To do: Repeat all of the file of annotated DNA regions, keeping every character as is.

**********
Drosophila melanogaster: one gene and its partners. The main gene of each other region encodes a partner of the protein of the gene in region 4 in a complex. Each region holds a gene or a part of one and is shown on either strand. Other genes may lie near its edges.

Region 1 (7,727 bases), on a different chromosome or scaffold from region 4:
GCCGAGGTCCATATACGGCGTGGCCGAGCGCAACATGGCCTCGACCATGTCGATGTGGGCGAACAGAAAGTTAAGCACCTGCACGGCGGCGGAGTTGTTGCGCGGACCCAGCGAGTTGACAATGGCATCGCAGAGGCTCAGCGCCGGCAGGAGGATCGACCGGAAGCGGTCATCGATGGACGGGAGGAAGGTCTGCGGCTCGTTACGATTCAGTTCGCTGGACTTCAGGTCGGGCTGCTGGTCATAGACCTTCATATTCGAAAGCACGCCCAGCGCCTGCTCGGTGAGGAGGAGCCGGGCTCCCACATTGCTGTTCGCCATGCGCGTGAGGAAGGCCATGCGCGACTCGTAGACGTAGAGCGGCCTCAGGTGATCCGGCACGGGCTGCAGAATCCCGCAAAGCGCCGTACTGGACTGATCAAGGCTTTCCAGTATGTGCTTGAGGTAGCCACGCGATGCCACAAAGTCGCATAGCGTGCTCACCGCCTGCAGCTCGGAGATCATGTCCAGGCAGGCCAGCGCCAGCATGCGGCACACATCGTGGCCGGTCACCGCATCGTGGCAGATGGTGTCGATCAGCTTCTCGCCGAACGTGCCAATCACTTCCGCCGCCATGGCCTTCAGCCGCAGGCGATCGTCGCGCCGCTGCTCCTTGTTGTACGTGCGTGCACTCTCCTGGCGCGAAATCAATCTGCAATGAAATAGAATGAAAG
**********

Drosophila melanogaster: one gene and its partners. The main gene of each other region encodes a partner of the protein of the gene in region 4 in a complex. Each region holds a gene or a part of one and is shown on either strand. Other genes may lie near its edges.

Region 1 (7,727 bases), on a different chromosome or scaffold from region 4:
GCCGAGGTCCATATACGGCGTGGCCGAGCGCAACATGGCCTCGACCATGTCGATGTGGGCGAACAGAAAGTTAAGCACCTGCACGGCGGCGGAGTTGTTGCGCGGACCCAGCGAGTTGACAATGGCATCGCAGAGGCTCAGCGCCGGCAGGAGGATCGACCGGAAGCGGTCATCGATGGACGGGAGGAAGGTCTGCGGCTCGTTACGATTCAGTTCGCTGGACTTCAGGTCGGGCTGCTGGTCATAGACCTTCATATTCGAAAGCACGCCCAGCGCCTGCTCGGTGAGGAGGAGCCGGGCTCCCACATTGCTGTTCGCCATGCGCGTGAGGAAGGCCATGCGCGACTCGTAGACGTAGAGCGGCCTCAGGTGATCCGGCACGGGCTGCAGAATCCCGCAAAGCGCCGTACTGGACTGATCAAGGCTTTCCAGTATGTGCTTGAGGTAGCCACGCGATGCCACAAAGTCGCATAGCGTGCTCACCGCCTGCAGCTCGGAGATCATGTCCAGGCAGGCCAGCGCCAGCATGCGGCACACATCGTGGCCGGTCACCGCATCGTGGCAGATGGTGTCGATCAGCTTCTCGCCGAACGTGCCAATCACTTCCGCCGCCATGGCCTTCAGCCGCAGGCGATCGTCGCGCCGCTGCTCCTTGTTGTACGTGCGTGCACTCTCCTGGCGCGAAATCAATCTGCAATGAAATAGAATGAAAG